A Petri Dish for Histopathology Image Analysis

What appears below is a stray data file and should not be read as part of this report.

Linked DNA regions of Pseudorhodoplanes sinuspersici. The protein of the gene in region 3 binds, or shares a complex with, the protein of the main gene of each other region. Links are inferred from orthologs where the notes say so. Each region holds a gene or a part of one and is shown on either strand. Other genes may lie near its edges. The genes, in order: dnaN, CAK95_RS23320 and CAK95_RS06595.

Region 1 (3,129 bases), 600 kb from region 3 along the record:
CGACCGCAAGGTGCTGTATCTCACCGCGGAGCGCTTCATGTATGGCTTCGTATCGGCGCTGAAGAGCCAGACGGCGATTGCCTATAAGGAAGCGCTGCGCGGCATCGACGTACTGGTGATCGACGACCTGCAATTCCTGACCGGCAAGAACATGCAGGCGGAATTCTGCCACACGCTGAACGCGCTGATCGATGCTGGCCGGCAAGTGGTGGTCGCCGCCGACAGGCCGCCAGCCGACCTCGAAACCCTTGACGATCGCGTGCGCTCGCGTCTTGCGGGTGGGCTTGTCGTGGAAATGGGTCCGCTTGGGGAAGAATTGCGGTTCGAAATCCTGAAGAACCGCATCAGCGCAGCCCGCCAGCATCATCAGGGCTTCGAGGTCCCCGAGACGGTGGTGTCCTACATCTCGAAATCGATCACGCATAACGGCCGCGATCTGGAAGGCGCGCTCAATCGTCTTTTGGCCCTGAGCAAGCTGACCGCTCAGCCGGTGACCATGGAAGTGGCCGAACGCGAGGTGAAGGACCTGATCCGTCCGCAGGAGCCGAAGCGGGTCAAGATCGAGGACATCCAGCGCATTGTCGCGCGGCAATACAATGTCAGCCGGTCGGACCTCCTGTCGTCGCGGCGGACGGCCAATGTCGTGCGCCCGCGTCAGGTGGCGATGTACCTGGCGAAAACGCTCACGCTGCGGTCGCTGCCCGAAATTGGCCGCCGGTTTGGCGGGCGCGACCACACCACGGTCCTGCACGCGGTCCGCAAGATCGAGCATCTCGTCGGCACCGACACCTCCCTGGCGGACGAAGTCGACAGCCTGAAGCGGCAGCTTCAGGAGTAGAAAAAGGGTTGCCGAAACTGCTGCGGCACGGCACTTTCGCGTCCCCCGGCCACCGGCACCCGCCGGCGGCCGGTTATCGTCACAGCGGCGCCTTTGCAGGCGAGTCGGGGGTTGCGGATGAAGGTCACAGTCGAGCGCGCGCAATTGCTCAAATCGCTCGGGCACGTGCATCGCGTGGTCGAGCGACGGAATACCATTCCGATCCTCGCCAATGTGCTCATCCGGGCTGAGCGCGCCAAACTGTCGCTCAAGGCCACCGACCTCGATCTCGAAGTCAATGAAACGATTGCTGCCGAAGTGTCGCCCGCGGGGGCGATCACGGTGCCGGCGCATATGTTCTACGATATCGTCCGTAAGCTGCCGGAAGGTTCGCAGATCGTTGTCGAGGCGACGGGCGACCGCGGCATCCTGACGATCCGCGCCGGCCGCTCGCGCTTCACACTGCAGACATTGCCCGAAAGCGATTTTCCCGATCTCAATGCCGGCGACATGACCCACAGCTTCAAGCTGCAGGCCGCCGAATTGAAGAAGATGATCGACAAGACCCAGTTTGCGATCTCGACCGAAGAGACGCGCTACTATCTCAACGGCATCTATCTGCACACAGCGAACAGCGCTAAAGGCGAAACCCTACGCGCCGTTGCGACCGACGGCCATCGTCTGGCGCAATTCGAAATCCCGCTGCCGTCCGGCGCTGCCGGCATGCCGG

With the rise of deep learning, there has been increased interest in using neural networks for histopathology image analysis, a field that investigates the properties of biopsy or resected specimens traditionally manually examined under a microscope by pathologists. However, challenges such as limited data, costly annotation, and processing high-resolution and variable-size images make it difficult to quickly iterate over model designs. Throughout scientific history, many significant research directions have leveraged small-scale experimental setups as petri dishes to efficiently evaluate exploratory ideas. In this paper, we introduce a minimalist histopathology image analysis dataset (MHIST), an analogous petri dish for histopathology image analysis. MHIST is a binary classification dataset of 3,152 fixed-size images of colorectal polyps, each with a gold-standard label determined by the majority vote of seven board-certified gastrointestinal pathologists and annotator agreement level. MHIST occupies less than 400 MB of disk space, and a ResNet-18 baseline can be trained to convergence on MHIST in just 6 minutes using 3.5 GB of memory on a NVIDIA RTX 3090. As example use cases, we use MHIST to study natural questions such as how dataset size, network depth, transfer learning, and high-disagreement examples affect model performance. By introducing MHIST, we hope to not only help facilitate the work of current histopathology imaging researchers, but also make the field more-accessible to the general community. Our dataset is available at https://bmirds.github.io/MHIST.

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